“Healthcare Companies Still Don’t ‘Get’ Social Media” – But Neither Do Some Nonprofits

Great post today from Social Media Today community, detailing what pharma and Healthcare companies are missing in terms of social media. But what they don’t say is that some nonprofits are just as guilty. While many NPs have their own burgeoning online Health Communities, they often don’t take an active role in supporting and guiding that community to better health outcomes, and ultimately, better engagement and financial support.  The full text of the article is below: 


Social media is changing the nature of healthcare interaction, and health organizations that ignore this virtual environment may be missing opportunities to engage consumers.”

That was the very ominous and foreboding opening line from a press release announcing the findings of a report done by the Health Research Institute (HRI) at PwC US.

Anytime I see the words “engage” and “missing” I am automatically intrigued because as we all know it’s all about engagement: how to get engaged with your customers, how to stay engaged with your customers and how to ensure they stay engaged with you.

The report compared the social media activity of hospitals, pharma companies and health insurers to that of community sites and as you can see there is no comparison as community sites had 24 times more social media activity than corporate sites.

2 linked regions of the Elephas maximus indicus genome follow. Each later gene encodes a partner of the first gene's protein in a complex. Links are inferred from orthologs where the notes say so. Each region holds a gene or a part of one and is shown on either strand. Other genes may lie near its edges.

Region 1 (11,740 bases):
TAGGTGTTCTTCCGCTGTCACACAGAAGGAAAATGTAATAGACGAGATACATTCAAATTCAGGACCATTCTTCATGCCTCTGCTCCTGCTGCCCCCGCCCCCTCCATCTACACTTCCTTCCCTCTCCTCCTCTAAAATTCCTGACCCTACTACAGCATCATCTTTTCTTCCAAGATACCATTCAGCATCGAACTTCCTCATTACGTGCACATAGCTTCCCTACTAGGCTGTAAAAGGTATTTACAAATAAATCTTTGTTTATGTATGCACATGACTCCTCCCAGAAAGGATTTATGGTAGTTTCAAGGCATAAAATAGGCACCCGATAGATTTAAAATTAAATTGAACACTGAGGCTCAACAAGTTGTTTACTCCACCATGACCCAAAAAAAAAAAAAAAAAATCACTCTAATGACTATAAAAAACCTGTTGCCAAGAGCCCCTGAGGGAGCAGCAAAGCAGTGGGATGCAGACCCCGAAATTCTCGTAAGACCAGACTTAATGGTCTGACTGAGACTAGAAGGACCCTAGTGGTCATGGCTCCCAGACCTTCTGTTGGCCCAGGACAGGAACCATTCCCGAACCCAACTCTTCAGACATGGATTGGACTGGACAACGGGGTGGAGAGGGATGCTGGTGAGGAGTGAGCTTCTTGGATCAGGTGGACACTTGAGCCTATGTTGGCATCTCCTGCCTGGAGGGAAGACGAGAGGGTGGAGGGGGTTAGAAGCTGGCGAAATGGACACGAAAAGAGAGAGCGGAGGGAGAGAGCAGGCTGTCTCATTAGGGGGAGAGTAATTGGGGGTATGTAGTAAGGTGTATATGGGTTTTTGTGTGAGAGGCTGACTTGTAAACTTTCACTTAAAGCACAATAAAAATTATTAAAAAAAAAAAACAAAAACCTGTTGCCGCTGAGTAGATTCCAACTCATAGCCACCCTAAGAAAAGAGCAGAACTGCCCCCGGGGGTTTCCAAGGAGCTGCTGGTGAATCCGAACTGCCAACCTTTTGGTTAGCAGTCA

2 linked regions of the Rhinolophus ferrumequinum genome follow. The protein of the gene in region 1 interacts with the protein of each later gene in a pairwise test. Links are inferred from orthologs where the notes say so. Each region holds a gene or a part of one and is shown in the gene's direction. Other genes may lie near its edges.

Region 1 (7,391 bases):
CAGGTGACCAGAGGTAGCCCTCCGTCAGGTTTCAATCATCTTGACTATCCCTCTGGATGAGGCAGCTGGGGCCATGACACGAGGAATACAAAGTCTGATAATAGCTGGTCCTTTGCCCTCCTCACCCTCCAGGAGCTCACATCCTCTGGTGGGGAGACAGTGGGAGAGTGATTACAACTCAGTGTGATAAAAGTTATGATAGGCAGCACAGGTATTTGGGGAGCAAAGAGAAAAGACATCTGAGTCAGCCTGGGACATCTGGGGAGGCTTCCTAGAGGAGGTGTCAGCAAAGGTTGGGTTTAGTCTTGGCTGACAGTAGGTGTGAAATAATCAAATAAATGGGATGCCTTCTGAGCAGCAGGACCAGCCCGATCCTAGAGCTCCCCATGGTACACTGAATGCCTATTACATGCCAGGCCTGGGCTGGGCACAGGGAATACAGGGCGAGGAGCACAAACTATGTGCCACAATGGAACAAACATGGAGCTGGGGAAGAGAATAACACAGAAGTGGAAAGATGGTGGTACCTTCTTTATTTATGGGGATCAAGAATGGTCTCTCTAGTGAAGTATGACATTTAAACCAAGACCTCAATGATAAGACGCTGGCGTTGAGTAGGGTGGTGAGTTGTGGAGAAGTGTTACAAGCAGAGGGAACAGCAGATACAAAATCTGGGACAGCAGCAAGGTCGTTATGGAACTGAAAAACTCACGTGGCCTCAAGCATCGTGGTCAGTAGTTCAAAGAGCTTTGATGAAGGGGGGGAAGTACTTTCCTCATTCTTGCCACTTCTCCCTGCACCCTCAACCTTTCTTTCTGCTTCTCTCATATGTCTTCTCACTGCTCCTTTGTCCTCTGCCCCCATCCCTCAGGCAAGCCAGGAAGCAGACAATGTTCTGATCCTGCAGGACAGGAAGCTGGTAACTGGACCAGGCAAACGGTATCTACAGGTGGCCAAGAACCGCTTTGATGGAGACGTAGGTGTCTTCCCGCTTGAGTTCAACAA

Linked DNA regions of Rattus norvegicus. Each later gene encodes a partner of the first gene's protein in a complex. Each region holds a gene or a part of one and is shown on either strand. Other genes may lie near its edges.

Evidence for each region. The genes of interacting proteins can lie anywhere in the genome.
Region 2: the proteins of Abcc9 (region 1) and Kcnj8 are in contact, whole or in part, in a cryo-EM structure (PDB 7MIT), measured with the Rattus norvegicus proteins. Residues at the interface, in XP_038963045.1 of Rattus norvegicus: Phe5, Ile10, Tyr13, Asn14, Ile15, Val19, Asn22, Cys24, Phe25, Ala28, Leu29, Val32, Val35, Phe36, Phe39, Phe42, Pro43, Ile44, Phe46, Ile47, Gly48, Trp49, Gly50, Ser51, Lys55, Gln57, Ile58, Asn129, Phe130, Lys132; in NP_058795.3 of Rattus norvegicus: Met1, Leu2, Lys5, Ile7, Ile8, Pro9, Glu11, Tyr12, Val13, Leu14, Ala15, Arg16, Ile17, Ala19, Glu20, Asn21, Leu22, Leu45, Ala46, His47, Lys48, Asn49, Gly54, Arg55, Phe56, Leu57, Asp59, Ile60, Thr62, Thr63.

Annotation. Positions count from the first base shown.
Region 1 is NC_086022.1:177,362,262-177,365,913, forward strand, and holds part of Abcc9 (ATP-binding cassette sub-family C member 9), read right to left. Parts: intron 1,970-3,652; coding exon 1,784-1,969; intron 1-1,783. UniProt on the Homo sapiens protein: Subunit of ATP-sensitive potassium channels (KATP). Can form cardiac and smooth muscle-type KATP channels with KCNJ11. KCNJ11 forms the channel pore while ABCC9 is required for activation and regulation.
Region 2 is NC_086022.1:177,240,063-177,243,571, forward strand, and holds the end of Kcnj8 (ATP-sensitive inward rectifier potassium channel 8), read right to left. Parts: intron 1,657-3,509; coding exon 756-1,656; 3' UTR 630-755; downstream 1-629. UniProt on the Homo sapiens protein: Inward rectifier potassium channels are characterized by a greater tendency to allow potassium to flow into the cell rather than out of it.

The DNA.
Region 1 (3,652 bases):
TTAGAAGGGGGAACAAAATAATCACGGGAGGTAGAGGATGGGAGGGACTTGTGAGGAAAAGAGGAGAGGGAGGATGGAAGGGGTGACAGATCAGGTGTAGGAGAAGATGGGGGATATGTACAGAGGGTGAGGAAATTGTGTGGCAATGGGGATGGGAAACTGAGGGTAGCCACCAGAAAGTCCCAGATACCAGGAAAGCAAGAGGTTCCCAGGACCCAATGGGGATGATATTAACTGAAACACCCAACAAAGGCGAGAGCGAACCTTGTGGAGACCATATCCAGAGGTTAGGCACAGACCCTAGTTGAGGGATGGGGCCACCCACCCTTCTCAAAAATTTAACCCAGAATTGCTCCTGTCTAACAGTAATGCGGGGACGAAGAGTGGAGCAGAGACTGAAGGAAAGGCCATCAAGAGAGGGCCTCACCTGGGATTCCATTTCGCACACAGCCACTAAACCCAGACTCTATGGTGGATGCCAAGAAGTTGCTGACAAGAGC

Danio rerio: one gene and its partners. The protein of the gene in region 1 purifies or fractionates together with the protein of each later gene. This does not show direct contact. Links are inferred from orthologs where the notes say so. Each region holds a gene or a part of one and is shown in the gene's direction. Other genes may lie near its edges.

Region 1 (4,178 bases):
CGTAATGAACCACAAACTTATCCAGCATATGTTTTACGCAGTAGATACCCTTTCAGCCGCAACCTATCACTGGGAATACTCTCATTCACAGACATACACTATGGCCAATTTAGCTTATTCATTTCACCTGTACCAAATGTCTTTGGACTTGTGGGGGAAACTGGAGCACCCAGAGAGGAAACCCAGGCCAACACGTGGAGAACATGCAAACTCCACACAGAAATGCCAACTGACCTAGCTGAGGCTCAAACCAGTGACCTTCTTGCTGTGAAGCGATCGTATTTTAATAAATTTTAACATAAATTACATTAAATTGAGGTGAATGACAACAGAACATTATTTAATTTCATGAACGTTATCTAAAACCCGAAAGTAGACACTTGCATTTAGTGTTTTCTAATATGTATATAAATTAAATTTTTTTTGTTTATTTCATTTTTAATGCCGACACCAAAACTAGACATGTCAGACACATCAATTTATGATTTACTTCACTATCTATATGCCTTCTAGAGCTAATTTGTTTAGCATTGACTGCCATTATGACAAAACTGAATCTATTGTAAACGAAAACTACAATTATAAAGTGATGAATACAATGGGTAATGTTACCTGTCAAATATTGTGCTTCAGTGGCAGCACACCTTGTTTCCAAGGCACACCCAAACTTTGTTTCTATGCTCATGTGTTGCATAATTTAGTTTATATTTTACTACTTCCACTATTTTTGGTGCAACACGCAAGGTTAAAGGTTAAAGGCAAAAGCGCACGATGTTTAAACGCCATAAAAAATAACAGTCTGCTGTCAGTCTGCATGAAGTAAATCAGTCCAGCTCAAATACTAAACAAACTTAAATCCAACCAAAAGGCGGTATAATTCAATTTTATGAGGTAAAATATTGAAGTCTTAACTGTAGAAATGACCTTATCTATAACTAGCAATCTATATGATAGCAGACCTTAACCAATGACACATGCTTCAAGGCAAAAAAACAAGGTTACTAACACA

This is very significant as the report aptly points out in that it has serious implications for “businesses looking to capitalize on social media opportunities.”

The report also includes findings from an HRI social media survey of more than 1,000 U.S. consumers and 124 members of the eHealth Initiative and include the following results:

  • One-third of consumers now use social media sites such as Facebook, Twitter, YouTube and online forums for health-related matters, including seeking medical information, tracking and sharing symptoms, and broadcasting how they feel about doctors, drugs, treatments, medical devices and health plans.